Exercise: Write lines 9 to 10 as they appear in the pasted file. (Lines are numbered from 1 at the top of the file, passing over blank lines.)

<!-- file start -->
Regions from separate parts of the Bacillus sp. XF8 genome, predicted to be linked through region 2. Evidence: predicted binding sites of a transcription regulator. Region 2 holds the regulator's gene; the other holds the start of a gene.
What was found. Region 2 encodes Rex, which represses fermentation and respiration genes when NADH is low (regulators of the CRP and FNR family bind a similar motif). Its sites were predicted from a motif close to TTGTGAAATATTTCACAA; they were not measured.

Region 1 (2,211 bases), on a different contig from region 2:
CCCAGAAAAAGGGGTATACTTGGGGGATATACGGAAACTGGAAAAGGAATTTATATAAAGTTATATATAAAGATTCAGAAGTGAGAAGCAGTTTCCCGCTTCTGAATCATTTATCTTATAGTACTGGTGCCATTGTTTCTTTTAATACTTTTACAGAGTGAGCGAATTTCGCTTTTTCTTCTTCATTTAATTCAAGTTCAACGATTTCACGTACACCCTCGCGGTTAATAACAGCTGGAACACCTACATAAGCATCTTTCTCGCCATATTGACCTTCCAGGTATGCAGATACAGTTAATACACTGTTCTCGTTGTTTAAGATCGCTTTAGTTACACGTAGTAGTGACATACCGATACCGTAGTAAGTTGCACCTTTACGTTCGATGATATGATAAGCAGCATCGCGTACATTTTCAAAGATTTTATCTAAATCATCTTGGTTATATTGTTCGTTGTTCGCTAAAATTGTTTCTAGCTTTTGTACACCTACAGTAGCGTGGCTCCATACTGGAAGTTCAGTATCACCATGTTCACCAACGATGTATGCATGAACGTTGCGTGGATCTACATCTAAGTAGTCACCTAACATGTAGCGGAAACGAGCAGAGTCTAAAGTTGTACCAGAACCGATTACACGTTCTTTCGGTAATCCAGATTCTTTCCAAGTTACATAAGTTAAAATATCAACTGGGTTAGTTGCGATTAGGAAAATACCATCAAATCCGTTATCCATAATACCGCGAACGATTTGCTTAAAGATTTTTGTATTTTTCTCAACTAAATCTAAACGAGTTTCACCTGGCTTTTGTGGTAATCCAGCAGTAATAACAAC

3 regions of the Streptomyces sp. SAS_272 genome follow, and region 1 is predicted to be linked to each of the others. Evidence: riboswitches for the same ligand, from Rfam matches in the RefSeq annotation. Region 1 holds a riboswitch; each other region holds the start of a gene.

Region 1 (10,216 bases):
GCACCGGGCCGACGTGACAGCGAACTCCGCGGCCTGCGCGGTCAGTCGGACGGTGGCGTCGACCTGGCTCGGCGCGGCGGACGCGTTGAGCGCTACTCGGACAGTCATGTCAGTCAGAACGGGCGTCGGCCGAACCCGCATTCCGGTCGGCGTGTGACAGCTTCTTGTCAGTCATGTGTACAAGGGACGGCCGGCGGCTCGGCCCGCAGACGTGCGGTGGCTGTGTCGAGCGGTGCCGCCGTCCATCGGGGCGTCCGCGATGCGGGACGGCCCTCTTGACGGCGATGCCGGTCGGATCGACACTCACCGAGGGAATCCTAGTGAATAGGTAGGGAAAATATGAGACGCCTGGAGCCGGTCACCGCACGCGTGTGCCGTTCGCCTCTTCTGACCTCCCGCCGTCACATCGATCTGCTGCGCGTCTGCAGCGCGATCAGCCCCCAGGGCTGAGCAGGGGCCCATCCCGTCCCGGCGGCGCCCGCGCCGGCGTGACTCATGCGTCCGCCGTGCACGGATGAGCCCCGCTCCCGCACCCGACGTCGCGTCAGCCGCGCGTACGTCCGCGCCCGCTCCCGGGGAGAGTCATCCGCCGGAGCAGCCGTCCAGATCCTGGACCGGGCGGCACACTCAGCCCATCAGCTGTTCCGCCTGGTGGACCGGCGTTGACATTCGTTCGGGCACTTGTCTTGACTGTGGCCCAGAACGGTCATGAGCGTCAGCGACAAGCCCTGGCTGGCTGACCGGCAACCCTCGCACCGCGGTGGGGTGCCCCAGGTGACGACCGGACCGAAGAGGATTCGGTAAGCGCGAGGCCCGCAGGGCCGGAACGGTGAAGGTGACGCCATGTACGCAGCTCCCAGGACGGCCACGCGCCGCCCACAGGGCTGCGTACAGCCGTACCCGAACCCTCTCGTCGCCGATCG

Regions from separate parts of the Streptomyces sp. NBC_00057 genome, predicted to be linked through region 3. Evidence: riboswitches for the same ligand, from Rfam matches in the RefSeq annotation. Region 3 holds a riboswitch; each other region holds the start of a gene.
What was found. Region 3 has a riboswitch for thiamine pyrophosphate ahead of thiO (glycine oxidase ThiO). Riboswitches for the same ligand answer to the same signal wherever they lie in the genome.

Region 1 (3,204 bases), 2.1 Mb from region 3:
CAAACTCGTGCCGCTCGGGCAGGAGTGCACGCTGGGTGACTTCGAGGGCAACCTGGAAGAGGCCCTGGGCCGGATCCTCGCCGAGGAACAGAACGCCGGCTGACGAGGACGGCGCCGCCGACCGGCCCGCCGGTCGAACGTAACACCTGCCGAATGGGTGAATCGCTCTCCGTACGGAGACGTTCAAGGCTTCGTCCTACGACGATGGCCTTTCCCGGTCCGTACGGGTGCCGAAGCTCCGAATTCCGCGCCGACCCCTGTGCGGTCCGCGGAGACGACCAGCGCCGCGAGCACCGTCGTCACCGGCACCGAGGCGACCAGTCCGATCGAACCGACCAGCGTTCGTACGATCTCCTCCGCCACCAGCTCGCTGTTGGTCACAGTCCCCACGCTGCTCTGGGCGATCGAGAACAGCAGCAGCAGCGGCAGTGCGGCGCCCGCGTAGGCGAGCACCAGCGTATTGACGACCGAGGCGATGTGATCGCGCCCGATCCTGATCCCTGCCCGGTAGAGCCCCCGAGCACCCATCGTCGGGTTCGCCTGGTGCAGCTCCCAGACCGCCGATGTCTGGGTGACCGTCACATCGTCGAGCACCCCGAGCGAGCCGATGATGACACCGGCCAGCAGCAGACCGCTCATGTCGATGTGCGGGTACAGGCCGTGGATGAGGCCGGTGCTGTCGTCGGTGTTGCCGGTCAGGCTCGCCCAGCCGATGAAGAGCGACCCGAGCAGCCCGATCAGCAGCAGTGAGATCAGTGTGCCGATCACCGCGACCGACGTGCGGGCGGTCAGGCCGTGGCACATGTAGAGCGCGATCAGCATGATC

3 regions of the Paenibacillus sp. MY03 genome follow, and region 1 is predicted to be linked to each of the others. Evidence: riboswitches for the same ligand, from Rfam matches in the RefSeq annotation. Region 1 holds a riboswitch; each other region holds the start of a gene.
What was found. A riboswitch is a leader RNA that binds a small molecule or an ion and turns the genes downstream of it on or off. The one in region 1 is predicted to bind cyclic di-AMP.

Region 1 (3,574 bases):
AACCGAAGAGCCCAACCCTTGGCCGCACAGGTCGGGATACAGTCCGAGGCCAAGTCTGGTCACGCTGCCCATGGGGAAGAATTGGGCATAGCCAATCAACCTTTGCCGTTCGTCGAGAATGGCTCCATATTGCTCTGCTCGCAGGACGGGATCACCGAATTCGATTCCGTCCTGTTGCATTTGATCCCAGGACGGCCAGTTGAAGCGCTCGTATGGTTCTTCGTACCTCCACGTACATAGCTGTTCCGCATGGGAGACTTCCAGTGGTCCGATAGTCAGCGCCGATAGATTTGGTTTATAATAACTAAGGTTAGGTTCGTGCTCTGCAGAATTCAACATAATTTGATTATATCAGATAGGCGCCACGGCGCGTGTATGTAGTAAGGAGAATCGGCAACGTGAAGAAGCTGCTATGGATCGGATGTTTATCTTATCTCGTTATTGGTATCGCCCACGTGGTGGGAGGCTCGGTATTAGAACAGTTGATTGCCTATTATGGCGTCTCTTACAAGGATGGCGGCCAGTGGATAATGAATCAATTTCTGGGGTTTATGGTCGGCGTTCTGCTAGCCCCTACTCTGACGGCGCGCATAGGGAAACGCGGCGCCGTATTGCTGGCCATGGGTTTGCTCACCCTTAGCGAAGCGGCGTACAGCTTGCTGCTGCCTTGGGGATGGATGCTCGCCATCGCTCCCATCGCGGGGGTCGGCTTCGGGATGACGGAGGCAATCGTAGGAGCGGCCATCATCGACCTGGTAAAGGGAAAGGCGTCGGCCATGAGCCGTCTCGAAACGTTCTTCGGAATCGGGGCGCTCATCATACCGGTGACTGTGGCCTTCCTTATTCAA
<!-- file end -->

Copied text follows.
What was found. Region 3 has a riboswitch for thiamine pyrophosphate ahead of thiO (glycine oxidase ThiO). Riboswitches for the same ligand answer to the same signal wherever they lie in the genome.

Region 1 (3,204 bases), 2.1 Mb from region 3: